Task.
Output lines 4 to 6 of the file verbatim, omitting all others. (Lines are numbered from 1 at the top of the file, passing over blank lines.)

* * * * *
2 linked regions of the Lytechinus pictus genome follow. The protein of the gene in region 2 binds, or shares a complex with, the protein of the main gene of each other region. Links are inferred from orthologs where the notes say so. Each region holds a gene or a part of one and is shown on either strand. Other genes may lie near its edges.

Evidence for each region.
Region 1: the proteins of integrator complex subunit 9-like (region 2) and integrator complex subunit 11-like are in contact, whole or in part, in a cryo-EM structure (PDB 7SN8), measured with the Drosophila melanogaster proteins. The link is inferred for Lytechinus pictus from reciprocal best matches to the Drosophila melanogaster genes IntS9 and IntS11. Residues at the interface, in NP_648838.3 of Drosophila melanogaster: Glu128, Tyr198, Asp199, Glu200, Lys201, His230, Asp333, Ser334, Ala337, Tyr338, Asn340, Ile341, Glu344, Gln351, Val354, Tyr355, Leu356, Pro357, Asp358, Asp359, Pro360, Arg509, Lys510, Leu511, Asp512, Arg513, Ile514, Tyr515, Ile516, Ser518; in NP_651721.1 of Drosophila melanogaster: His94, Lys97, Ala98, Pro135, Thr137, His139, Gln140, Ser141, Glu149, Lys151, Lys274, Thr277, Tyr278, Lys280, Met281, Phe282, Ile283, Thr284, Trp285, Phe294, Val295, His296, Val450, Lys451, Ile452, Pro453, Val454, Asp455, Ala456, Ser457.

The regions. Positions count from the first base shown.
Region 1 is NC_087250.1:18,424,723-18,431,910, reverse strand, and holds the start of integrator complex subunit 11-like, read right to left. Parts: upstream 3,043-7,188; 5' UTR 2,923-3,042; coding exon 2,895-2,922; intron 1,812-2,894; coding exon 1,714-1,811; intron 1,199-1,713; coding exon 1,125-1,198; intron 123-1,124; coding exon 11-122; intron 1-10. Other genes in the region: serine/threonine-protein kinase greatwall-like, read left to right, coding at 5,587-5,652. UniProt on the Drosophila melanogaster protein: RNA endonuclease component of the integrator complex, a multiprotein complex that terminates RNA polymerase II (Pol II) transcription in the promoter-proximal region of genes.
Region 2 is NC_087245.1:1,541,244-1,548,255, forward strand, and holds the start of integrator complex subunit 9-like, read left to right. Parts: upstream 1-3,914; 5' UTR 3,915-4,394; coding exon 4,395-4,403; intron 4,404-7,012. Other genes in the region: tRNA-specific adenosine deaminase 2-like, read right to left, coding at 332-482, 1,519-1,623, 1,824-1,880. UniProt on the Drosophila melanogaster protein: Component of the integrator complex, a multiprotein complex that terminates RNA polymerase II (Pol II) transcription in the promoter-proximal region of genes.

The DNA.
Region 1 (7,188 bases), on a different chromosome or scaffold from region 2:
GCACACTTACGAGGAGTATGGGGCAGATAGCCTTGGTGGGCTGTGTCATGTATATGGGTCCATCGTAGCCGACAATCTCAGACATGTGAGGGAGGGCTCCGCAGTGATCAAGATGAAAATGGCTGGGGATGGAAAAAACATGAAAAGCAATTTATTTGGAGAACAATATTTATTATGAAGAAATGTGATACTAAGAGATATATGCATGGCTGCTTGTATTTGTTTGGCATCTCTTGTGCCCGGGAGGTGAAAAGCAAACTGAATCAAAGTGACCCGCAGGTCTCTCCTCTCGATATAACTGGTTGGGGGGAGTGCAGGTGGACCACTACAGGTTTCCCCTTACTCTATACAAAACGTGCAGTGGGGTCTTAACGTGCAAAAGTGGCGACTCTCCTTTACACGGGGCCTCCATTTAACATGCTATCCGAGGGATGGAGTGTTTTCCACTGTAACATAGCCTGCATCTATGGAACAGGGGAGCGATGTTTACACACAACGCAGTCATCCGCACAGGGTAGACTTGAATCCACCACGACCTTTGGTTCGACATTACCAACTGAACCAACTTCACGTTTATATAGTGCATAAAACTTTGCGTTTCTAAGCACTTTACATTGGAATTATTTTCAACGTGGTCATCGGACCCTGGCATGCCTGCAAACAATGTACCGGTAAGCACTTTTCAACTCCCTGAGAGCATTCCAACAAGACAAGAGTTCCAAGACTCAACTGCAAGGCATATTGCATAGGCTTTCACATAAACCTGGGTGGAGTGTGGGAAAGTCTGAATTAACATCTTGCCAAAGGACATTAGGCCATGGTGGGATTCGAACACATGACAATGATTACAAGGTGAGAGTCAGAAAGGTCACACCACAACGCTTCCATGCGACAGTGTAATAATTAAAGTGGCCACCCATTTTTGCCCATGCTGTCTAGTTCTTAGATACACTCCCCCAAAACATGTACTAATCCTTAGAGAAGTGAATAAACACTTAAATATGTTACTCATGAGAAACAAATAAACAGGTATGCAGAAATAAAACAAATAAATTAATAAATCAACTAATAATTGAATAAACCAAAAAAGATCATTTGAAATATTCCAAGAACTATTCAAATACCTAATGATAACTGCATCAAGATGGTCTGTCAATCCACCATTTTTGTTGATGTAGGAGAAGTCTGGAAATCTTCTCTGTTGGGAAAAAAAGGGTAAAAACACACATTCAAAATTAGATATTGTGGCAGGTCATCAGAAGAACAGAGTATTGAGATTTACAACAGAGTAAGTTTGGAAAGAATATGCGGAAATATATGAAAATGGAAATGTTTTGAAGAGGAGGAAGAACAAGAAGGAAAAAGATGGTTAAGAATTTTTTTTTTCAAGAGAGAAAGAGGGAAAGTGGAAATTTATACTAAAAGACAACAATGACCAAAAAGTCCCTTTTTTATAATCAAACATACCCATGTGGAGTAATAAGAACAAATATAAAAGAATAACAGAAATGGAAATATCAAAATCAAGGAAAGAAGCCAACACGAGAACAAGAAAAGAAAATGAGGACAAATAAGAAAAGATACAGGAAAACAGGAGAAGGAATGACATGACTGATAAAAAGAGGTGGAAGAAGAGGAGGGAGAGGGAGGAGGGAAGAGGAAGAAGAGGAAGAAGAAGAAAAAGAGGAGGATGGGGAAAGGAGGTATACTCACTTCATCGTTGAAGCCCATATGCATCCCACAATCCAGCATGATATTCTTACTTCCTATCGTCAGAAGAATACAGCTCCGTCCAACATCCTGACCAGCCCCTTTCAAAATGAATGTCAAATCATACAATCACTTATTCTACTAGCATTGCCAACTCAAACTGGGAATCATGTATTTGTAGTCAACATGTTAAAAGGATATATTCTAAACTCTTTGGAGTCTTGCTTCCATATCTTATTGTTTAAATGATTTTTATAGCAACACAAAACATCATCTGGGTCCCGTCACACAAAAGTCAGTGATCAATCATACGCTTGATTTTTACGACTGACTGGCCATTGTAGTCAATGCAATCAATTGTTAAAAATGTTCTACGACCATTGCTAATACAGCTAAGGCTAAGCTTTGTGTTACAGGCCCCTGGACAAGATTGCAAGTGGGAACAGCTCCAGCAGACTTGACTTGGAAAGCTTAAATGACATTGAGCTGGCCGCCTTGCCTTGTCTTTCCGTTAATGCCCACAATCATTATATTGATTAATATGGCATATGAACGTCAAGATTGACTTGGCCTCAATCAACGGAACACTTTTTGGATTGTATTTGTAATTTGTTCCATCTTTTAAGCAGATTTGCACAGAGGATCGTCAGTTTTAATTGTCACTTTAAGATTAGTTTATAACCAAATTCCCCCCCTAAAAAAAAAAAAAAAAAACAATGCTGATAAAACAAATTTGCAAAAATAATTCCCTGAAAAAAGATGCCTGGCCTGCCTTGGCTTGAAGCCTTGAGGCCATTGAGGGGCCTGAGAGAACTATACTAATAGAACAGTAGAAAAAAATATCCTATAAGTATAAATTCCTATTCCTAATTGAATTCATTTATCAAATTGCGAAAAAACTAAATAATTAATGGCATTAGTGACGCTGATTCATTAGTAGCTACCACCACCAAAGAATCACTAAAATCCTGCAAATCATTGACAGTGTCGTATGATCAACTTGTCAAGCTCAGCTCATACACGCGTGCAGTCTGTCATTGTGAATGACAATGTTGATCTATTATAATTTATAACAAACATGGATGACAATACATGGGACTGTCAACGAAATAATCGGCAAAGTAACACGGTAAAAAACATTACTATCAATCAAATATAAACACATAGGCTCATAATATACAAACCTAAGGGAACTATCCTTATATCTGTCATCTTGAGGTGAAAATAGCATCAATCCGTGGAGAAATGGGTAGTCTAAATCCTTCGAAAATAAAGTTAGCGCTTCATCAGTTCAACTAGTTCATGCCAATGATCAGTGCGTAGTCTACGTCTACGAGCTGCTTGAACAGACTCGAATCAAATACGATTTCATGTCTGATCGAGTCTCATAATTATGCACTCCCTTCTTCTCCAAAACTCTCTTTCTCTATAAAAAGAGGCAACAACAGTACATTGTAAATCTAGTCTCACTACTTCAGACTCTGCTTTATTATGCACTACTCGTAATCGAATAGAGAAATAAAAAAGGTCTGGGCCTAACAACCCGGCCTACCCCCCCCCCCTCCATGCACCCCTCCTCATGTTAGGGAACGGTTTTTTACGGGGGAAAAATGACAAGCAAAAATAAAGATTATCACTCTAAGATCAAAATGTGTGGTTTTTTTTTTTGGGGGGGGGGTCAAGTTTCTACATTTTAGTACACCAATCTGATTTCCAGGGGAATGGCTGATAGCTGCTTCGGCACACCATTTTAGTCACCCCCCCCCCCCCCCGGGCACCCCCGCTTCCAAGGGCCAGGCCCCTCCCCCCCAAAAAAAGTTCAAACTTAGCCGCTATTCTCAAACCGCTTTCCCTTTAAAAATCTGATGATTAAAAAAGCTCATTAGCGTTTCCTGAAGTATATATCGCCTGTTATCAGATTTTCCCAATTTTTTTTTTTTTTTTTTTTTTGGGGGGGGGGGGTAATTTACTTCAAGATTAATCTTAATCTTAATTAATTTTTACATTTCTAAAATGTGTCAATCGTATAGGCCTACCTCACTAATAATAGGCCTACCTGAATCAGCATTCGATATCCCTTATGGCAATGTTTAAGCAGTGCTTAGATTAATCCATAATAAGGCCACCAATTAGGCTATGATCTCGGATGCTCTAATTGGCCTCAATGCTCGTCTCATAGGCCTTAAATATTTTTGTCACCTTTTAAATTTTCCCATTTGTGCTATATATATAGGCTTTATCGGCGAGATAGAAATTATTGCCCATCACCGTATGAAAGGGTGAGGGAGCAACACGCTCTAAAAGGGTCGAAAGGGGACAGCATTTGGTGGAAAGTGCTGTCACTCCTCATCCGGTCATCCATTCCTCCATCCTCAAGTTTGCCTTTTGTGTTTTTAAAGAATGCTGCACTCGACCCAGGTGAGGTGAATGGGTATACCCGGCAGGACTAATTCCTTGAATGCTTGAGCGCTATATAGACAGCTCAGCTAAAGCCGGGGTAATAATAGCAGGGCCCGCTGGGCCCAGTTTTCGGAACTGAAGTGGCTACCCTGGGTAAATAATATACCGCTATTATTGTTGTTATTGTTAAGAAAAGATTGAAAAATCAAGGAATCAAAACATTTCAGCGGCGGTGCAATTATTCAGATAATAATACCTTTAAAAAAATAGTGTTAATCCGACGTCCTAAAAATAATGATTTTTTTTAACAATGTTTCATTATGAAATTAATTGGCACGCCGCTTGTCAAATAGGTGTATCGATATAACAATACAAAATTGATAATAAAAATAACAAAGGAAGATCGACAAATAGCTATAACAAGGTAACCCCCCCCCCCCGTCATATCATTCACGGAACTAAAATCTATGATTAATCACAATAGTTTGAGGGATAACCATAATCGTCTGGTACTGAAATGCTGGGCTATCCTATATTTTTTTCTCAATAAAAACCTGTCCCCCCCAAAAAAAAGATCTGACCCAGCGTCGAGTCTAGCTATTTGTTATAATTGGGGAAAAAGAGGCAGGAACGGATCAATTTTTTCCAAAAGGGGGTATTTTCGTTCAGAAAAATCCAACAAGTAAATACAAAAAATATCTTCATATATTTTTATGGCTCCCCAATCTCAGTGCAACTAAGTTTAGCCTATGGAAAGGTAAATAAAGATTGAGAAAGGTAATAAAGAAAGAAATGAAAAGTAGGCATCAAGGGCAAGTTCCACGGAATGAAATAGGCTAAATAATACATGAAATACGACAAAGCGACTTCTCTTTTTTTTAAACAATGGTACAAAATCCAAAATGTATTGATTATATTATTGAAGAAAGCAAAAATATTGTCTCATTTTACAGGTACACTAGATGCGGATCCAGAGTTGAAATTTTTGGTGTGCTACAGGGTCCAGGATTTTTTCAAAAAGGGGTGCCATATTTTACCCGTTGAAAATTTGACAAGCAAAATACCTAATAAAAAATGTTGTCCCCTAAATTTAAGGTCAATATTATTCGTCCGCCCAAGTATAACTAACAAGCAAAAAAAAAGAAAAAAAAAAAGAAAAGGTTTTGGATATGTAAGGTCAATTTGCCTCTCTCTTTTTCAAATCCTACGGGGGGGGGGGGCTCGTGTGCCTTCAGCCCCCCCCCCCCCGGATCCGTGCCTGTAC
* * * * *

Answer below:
The regions. Positions count from the first base shown.
Region 1 is NC_087250.1:18,424,723-18,431,910, reverse strand, and holds the start of integrator complex subunit 11-like, read right to left. Parts: upstream 3,043-7,188; 5' UTR 2,923-3,042; coding exon 2,895-2,922; intron 1,812-2,894; coding exon 1,714-1,811; intron 1,199-1,713; coding exon 1,125-1,198; intron 123-1,124; coding exon 11-122; intron 1-10. Other genes in the region: serine/threonine-protein kinase greatwall-like, read left to right, coding at 5,587-5,652. UniProt on the Drosophila melanogaster protein: RNA endonuclease component of the integrator complex, a multiprotein complex that terminates RNA polymerase II (Pol II) transcription in the promoter-proximal region of genes.
Region 2 is NC_087245.1:1,541,244-1,548,255, forward strand, and holds the start of integrator complex subunit 9-like, read left to right. Parts: upstream 1-3,914; 5' UTR 3,915-4,394; coding exon 4,395-4,403; intron 4,404-7,012. Other genes in the region: tRNA-specific adenosine deaminase 2-like, read right to left, coding at 332-482, 1,519-1,623, 1,824-1,880. UniProt on the Drosophila melanogaster protein: Component of the integrator complex, a multiprotein complex that terminates RNA polymerase II (Pol II) transcription in the promoter-proximal region of genes.